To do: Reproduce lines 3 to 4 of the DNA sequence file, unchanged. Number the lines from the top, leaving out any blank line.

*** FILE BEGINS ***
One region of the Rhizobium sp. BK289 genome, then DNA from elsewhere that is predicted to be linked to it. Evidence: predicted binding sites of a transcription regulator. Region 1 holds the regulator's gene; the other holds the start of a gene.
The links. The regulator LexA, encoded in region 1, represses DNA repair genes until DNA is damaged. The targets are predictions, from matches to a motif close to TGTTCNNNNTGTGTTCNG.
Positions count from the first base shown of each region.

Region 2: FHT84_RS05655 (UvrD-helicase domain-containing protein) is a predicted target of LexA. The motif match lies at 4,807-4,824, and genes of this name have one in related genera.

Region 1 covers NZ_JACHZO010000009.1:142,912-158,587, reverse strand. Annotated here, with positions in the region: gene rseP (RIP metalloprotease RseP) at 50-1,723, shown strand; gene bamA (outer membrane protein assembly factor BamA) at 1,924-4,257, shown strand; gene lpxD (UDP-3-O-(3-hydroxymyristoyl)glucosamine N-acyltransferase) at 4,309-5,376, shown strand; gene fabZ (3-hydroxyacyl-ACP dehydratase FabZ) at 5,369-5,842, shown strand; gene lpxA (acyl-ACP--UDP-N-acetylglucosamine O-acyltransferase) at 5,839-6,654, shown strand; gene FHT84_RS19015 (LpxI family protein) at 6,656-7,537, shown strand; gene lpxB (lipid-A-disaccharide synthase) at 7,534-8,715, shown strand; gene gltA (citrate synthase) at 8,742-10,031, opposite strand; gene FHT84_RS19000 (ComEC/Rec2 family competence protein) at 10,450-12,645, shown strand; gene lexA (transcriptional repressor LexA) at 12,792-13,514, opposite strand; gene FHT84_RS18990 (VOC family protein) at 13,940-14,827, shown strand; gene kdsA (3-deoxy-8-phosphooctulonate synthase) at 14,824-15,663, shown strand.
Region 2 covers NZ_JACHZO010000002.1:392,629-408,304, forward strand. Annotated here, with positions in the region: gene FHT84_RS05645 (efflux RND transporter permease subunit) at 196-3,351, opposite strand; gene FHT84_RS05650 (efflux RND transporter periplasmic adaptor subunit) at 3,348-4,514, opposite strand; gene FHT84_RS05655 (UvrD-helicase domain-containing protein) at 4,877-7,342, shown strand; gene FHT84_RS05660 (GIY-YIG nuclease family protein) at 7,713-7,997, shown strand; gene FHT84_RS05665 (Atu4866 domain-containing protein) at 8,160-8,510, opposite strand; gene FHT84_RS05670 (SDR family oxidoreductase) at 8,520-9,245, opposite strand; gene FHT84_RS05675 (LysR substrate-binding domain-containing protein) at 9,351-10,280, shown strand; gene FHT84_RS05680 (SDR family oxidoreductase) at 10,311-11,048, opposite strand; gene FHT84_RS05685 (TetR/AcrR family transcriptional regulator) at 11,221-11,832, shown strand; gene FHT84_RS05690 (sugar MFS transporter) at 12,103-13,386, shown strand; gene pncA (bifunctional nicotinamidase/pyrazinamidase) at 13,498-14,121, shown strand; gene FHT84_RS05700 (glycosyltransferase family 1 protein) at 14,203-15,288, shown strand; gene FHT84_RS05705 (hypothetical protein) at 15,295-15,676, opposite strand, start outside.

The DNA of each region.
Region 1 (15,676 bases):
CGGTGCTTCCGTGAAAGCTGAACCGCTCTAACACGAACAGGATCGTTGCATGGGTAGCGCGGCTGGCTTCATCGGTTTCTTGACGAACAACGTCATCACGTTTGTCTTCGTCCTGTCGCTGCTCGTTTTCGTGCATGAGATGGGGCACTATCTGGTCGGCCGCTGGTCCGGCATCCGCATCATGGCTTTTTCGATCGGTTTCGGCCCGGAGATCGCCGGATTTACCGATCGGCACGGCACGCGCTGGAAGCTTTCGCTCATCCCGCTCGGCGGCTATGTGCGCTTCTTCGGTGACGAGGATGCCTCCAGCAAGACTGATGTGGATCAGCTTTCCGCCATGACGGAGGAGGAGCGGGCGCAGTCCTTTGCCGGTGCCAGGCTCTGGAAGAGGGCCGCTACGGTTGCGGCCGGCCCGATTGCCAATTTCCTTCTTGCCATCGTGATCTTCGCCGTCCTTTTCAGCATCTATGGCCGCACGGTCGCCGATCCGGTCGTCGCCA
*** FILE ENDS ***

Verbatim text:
Positions count from the first base shown of each region.

Region 2: FHT84_RS05655 (UvrD-helicase domain-containing protein) is a predicted target of LexA. The motif match lies at 4,807-4,824, and genes of this name have one in related genera.